Satoshi Ikeuchi, Professor, Religion and Global Security, The University of Tokyo

Turkey made a round in making problems with neighbors. It reached to the last target, the old foe, the Armenians.

Fighting between Armenian and Azerbaijani forces around the Nagorno-Karabakh region which started at September 27 is the fiercest since the ceasefire in 1994 which halted the conflict between two former Soviet countries.

Turkey’s full commitment and support to the Azerbaijani military offensive is accused as one of the key factors behind the escalation of the confrontation.

Deployment of Turkish-made weapons including the drone technology seems to have tilted the delicate balance in Azerbaijan’s favor, for the moment. There have been unconfirmed reports that Turkey has mobilized mercenaries from Syria to fight for Azerbaijan.

Rationality of Turkish involvement in such an explosive issue is not well known to outsiders. There might have been a rise of nationalism stoked among Turks who identify themselves with the Turkic nations. There are enough reasons for Turkey’s neighboring countries to fear Turkish irridentism which seeks to regain the realm of the Ottoman empire.

Though Turkey’s foreign policy is undoubtedly very divisive, it ironically unites many countries.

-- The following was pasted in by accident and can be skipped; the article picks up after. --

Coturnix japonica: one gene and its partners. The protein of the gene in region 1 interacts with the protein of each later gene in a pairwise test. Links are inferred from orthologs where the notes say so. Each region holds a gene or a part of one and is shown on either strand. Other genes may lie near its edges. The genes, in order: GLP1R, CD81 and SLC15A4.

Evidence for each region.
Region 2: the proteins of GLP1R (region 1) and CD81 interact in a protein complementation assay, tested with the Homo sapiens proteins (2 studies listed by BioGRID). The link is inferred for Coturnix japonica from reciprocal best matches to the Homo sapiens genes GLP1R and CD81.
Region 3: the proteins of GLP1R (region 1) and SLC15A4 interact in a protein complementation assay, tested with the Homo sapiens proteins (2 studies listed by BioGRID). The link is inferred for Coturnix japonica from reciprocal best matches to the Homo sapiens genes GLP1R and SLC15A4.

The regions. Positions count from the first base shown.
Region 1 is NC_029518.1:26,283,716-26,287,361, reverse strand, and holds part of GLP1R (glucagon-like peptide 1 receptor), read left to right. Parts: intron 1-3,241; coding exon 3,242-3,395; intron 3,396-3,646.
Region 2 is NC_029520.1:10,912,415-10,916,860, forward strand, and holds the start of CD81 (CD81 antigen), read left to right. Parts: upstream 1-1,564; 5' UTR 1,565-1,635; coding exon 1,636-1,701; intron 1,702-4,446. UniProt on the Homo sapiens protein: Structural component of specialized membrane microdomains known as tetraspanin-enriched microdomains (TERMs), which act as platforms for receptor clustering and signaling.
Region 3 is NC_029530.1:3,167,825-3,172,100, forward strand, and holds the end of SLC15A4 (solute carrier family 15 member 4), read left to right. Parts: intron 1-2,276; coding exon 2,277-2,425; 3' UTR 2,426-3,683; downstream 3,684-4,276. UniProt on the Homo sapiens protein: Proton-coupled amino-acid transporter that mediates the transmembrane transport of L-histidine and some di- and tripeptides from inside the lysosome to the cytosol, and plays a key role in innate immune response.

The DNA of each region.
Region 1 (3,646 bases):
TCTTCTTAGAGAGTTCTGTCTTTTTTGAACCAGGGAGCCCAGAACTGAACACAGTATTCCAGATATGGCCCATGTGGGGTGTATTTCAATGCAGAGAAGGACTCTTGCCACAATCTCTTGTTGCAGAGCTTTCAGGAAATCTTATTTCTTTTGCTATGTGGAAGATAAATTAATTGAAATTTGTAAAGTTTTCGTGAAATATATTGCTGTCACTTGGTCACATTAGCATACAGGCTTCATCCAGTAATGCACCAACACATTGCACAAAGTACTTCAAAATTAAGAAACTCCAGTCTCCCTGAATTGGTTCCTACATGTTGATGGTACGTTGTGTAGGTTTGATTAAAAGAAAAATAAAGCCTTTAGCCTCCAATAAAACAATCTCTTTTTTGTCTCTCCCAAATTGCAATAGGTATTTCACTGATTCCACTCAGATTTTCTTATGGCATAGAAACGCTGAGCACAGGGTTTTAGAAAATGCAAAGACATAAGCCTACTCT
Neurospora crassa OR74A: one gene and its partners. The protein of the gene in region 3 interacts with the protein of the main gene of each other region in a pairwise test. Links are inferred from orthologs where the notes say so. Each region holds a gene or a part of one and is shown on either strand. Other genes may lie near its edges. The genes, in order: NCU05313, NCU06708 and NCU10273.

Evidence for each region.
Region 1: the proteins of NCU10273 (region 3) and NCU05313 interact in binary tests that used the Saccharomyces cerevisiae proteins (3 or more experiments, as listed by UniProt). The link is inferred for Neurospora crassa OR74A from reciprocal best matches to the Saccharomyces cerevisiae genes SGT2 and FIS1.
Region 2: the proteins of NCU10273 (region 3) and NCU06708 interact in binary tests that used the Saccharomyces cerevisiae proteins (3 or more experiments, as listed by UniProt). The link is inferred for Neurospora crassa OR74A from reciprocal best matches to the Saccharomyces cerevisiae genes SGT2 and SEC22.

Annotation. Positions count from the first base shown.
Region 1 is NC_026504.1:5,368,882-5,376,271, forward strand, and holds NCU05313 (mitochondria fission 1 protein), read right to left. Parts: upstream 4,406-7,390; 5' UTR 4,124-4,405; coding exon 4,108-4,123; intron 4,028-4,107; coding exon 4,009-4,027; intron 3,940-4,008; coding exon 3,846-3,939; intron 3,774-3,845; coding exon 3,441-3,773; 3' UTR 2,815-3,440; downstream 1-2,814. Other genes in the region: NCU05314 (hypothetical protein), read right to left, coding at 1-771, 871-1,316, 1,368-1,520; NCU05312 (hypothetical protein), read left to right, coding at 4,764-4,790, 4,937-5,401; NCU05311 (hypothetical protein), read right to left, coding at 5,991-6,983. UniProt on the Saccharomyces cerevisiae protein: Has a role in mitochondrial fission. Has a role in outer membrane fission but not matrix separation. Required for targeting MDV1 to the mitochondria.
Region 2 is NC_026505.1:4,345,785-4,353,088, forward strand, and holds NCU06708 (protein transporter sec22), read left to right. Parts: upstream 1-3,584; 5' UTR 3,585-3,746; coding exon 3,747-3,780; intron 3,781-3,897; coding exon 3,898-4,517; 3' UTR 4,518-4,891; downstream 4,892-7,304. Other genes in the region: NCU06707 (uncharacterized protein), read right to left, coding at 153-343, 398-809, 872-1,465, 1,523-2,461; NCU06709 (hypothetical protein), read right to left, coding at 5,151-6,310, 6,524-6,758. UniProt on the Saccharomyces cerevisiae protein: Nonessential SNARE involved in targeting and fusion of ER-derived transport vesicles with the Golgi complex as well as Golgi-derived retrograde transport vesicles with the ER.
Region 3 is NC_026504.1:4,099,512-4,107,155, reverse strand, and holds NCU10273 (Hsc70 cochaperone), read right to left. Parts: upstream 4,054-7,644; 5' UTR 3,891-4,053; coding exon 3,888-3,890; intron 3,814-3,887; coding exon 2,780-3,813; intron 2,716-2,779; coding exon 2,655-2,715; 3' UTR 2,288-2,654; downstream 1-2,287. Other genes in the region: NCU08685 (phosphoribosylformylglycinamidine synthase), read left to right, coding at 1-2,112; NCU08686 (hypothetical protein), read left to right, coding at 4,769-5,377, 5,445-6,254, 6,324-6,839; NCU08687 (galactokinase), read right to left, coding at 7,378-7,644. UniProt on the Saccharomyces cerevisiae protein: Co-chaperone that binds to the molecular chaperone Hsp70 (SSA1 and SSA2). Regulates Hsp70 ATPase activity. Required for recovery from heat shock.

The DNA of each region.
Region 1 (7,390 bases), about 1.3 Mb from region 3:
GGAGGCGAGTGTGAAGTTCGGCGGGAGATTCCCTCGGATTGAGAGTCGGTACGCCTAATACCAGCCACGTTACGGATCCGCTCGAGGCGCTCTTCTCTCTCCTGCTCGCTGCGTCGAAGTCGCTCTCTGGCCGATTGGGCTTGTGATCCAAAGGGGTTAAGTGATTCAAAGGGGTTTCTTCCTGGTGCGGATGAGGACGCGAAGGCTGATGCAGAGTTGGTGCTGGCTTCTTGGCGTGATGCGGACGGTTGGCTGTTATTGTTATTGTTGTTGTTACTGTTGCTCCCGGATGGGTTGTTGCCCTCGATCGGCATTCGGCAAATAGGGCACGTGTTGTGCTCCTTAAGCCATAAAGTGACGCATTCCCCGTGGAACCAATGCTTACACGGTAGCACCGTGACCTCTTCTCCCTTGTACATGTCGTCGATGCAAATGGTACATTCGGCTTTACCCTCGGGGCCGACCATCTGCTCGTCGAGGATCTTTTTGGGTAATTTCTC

Faced with the Turkish aggressiveness, one neighbor after another silently join hands, effectively forming a loose, de facto coalition aimed at encircling Turkey.

As a byproduct, this wide coalition of anti-Turkish or anti-Erdogan camp supersedes and overrides Islam-Christian and Islam-Jewish divides.

The Arab Gulf countries, for example, which have recently been leaning toward establishing formal relations with the Jewish state and making overtures to Jews in the US and the world over, now seems to be sympathetic with the Christian Armenian more than Muslim Azerbaijani.

It reminds me of a scene from Gulliver’s Travels, a satire written by the Irish author Jonathan Swift, in which Gulliver make a voyage to the island of Lilliput where he finds himself tied down to the ground by the small people in the island, who are suspicious of the intention of the newly arrived giant and fearful of the sheer power and the harm which would be caused by it.

From the East Mediterranean seashore to the mountainous area of the Caucasus, there is a chain of countries, each of which has its own issue with Turkey and joining hands in constraining the giant’s movement.

Erdogan might have been awarded the Nobel Peace Prize for uniting so many countries which otherwise differ much and are antagonistic to each other.